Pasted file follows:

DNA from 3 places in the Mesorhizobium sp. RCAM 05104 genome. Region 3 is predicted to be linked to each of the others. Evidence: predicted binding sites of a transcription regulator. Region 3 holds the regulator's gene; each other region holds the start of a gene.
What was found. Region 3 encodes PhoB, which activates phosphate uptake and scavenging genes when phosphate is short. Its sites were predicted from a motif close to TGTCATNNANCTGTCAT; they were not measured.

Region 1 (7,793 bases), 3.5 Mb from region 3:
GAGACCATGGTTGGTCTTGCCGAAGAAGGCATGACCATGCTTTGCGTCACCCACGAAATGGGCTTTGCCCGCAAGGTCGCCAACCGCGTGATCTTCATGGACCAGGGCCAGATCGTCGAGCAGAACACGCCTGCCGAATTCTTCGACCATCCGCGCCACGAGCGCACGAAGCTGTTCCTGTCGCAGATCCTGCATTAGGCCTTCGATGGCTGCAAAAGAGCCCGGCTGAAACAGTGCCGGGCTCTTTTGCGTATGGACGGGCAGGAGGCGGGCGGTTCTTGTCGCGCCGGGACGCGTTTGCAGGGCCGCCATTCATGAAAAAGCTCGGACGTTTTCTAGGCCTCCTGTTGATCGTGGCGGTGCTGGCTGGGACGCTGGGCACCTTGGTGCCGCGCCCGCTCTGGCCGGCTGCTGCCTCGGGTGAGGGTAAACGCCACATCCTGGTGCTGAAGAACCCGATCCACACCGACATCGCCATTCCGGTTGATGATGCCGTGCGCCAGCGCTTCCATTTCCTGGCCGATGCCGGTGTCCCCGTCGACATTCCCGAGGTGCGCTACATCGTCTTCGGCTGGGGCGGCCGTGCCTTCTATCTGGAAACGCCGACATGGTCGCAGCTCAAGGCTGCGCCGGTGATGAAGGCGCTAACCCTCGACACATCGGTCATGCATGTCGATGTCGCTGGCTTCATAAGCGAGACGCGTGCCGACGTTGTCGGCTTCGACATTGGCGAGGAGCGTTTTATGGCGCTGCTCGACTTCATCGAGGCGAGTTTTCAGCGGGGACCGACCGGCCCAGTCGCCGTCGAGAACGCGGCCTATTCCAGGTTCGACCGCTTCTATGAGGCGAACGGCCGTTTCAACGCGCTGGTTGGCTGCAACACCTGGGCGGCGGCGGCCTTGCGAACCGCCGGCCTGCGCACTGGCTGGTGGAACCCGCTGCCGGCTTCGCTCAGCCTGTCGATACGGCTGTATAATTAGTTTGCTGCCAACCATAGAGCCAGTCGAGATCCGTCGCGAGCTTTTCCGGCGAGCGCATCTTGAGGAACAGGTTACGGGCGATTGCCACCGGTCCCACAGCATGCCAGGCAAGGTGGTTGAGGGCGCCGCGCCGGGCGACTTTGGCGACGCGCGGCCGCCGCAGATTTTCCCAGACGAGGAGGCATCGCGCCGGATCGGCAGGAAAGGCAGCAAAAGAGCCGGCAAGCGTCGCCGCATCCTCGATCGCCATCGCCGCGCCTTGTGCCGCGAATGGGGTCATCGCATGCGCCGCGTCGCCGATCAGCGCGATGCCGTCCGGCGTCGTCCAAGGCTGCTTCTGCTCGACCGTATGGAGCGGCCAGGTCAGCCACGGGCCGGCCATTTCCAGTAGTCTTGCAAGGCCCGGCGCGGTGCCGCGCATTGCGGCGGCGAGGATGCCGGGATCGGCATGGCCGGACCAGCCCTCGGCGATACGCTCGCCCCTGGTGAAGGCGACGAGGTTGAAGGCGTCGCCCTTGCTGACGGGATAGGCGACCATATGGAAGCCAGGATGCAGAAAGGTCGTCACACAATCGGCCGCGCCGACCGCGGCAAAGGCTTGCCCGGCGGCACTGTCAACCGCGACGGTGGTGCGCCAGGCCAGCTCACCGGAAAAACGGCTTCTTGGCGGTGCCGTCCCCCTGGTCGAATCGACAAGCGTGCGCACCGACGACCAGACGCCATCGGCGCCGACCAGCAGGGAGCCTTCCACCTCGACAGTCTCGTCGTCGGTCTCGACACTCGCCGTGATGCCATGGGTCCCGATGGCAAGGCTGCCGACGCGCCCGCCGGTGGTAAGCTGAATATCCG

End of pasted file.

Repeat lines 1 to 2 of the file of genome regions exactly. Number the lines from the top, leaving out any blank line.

DNA from 3 places in the Mesorhizobium sp. RCAM 05104 genome. Region 3 is predicted to be linked to each of the others. Evidence: predicted binding sites of a transcription regulator. Region 3 holds the regulator's gene; each other region holds the start of a gene.
What was found. Region 3 encodes PhoB, which activates phosphate uptake and scavenging genes when phosphate is short. Its sites were predicted from a motif close to TGTCATNNANCTGTCAT; they were not measured.